The cache on the storage controller can also impact RAID 10 performance. A battery-backed write cache helps absorb writes and optimize drive I/O. Solid state drives (SSDs) are sometimes used as read caches to improve read performance.

When to Use RAID 10

RAID 10 provides a good blend of performance and fault tolerance for mission critical applications that require high availability. The performance benefits versus RAID 1 makes it well suited for transactional workloads that require low latency random I/O.

Some examples of workloads where RAID 10 can be beneficial include:

  • Database servers
  • Virtualization and VDI environments
  • Busy websites and web applications
  • High performance computing
  • Video editing and media streaming

The downside is the overall storage efficiency, since available capacity is reduced by half compared to a non-mirrored configuration. RAID 10 works best for applications that need performance with an even number of drives.

Alternatives to RAID 10

Other RAID levels to consider that provide fault tolerance without quite as much capacity loss include:


RAID 6 uses dual parity to protect against two drive failures. It provides fault tolerance without needing to mirror drives. Capacity is reduced by two drives for parity. RAID 6 is ideal for large arrays when RAID 10 would have prohibitive capacity loss.


RAID 50 combines disk striping with distributed parity, similar to RAID 5. It provides fault tolerance for larger arrays with less capacity loss than RAID 10, but also lower performance.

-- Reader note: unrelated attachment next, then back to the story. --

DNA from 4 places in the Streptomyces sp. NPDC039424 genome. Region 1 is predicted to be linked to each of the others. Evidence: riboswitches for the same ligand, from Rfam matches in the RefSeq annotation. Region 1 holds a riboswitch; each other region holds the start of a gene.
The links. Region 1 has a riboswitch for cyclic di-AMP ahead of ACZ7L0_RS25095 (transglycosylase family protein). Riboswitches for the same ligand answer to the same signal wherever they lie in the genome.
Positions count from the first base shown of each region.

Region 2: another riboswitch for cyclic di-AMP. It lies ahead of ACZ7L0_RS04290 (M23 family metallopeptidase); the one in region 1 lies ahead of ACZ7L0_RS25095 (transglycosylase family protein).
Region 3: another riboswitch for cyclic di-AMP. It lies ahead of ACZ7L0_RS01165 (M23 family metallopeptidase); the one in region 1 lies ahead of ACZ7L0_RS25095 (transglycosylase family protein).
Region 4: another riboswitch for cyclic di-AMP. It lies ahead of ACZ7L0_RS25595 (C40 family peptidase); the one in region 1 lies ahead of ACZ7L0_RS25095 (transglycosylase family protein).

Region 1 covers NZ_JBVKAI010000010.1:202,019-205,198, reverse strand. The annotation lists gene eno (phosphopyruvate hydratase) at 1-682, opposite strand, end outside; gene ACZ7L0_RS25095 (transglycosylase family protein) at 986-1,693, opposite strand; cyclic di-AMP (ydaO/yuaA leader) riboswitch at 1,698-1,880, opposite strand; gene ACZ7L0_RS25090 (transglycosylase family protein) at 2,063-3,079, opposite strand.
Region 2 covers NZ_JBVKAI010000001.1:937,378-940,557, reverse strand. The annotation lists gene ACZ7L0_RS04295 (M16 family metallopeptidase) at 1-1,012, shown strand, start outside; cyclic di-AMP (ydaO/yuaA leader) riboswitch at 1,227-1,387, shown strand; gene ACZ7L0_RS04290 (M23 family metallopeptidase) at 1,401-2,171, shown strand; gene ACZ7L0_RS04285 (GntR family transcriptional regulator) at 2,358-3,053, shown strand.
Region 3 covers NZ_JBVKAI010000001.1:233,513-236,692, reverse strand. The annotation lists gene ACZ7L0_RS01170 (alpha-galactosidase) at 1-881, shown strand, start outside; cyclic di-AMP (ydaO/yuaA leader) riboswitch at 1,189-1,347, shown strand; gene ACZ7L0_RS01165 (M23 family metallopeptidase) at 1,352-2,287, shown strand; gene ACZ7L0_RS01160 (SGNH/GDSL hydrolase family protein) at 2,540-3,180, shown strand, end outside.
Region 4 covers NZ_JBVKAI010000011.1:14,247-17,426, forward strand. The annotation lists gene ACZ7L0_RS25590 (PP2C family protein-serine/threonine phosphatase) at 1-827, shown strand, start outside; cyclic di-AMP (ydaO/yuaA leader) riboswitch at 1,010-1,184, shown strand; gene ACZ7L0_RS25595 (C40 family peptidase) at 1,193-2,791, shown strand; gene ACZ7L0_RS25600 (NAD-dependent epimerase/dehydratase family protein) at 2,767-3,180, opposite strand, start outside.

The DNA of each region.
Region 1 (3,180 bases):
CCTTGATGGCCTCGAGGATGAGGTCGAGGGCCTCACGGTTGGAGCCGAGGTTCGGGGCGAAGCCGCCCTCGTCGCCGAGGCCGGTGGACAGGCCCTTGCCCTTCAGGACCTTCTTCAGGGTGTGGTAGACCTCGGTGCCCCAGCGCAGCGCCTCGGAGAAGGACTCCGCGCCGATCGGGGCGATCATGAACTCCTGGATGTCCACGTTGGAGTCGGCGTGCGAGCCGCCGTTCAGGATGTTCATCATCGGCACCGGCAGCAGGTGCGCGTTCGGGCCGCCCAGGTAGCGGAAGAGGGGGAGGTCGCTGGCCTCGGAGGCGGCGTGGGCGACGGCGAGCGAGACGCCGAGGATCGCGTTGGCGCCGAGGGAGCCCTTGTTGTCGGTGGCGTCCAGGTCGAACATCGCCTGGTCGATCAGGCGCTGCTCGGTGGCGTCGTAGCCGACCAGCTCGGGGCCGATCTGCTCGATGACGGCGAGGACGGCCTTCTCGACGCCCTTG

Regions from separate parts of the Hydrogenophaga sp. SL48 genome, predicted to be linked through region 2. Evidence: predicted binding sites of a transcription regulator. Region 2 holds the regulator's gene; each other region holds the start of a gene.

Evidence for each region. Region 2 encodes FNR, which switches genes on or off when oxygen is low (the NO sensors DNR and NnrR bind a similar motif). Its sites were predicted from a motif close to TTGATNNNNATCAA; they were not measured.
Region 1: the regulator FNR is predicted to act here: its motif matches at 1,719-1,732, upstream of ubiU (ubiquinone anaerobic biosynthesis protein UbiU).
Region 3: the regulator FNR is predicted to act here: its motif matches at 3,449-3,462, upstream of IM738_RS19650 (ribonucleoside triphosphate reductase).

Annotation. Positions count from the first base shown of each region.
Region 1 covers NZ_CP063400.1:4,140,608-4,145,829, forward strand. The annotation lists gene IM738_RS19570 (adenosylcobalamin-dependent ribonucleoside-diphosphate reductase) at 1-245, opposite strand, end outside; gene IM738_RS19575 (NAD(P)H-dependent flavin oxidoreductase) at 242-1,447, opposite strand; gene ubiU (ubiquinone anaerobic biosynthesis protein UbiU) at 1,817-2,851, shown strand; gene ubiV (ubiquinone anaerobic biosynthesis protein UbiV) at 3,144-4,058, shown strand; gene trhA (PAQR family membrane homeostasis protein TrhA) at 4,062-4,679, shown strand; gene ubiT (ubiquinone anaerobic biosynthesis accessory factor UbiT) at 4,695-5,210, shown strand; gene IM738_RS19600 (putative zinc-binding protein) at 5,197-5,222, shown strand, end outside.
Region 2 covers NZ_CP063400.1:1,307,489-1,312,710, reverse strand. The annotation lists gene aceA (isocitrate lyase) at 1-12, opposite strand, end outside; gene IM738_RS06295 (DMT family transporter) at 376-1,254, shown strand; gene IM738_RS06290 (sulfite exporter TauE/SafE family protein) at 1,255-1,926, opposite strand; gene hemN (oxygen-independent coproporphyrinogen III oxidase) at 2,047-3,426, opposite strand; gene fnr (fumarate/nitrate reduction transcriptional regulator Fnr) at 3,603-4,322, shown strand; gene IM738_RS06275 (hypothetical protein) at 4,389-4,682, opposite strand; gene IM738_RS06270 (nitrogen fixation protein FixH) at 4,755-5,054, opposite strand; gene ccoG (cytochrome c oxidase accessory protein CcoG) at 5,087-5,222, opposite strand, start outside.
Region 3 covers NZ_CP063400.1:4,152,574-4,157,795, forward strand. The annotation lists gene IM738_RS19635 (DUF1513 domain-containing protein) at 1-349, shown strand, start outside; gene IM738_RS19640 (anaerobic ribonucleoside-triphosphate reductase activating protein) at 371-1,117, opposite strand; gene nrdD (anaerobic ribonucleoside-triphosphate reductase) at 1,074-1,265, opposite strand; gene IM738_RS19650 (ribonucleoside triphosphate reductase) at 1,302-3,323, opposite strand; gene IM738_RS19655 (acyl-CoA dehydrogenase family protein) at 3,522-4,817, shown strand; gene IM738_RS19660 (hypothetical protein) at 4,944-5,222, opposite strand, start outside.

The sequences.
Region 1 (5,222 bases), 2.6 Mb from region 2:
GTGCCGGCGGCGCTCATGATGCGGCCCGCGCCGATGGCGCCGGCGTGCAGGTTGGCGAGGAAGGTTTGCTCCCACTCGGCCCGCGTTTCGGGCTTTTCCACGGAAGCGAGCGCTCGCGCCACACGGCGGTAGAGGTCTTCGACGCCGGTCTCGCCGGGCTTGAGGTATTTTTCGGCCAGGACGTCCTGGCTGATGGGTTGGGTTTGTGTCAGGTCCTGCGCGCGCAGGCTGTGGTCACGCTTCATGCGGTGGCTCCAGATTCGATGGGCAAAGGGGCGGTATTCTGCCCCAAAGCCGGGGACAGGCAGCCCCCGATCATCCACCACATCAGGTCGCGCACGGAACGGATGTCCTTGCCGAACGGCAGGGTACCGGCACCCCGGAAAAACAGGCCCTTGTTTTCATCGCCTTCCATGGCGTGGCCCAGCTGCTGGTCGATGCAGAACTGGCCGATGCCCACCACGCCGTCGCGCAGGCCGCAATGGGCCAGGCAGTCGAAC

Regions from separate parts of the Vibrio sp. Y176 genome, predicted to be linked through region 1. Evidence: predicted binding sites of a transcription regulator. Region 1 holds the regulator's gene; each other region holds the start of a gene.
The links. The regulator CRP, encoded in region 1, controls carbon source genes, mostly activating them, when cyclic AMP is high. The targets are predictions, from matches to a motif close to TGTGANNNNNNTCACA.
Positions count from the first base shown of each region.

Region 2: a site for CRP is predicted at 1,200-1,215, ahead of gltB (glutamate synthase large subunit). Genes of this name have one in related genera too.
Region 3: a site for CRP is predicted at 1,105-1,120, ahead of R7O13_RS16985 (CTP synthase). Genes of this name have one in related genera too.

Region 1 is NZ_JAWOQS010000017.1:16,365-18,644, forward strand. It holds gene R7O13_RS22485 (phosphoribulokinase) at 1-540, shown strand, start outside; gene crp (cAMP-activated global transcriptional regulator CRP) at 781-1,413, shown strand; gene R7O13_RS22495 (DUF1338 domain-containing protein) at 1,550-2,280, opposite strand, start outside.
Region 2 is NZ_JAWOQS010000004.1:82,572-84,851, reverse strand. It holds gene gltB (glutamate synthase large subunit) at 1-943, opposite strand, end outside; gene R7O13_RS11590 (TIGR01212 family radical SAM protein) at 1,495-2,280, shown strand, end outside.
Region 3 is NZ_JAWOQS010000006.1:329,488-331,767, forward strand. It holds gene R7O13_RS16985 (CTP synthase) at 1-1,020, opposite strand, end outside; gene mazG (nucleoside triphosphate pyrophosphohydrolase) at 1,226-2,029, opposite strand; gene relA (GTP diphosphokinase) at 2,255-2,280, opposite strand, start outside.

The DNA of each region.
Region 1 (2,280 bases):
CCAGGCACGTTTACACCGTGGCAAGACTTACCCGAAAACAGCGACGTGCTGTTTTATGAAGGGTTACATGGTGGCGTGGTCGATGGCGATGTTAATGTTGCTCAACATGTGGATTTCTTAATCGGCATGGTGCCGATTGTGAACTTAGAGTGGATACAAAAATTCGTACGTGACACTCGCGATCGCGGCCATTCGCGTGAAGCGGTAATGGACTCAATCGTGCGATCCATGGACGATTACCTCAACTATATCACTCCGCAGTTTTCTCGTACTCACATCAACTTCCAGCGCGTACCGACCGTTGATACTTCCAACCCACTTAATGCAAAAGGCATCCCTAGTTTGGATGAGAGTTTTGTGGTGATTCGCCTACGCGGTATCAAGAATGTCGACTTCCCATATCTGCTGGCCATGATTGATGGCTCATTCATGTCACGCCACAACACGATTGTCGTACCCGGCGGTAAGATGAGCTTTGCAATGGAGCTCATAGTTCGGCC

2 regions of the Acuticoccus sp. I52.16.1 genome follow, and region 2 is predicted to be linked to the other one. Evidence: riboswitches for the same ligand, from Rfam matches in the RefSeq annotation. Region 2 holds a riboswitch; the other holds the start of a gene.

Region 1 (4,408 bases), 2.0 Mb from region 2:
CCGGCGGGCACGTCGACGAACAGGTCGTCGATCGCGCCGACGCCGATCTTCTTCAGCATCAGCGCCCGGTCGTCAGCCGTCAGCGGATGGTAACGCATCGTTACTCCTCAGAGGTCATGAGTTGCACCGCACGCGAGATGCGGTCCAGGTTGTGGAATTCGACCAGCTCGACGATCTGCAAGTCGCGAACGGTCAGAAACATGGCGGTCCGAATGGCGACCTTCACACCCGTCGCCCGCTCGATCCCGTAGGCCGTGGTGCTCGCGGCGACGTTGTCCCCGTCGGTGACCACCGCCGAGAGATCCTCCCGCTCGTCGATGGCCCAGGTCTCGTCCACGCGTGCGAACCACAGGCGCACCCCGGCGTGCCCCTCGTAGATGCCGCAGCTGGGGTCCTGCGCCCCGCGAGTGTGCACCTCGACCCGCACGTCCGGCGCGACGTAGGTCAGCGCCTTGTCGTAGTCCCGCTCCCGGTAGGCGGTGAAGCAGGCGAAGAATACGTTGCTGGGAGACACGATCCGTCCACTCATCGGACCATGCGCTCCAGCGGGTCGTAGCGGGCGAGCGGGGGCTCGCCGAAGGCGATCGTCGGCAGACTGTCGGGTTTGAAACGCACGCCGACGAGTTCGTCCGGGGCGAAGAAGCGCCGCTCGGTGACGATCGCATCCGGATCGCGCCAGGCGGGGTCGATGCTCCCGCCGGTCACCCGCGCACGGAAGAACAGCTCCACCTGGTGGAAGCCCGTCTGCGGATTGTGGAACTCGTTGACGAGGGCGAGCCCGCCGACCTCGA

RAID 60 combines the straight block-level striping of RAID 0 with the distributed double parity of RAID 6. It requires at least 8 drives and provides fault tolerance for up to two failures in each RAID 6 set.


To summarize, in an 8 drive RAID 10 array made up of 4 RAID 1 mirror sets:

  • Total data storage capacity is equal to 4 drives.
  • Up to 4 drives can fail without data loss, as long as no more than 1 drive fails per RAID 1 set.
  • To maximize fault tolerance, mirrors should be distributed across controllers.
  • Larger stripe sizes and controller caches help optimize performance.
  • RAID 10 is ideal for low latency transactional workloads that require redundancy.

The balanced performance and redundancy of RAID 10 helps support mission critical systems and applications that demand high availability and uptime. Just remember that the storage efficiency is low, so capacity requirements should be considered when deciding between RAID 10 and other redundant RAID levels.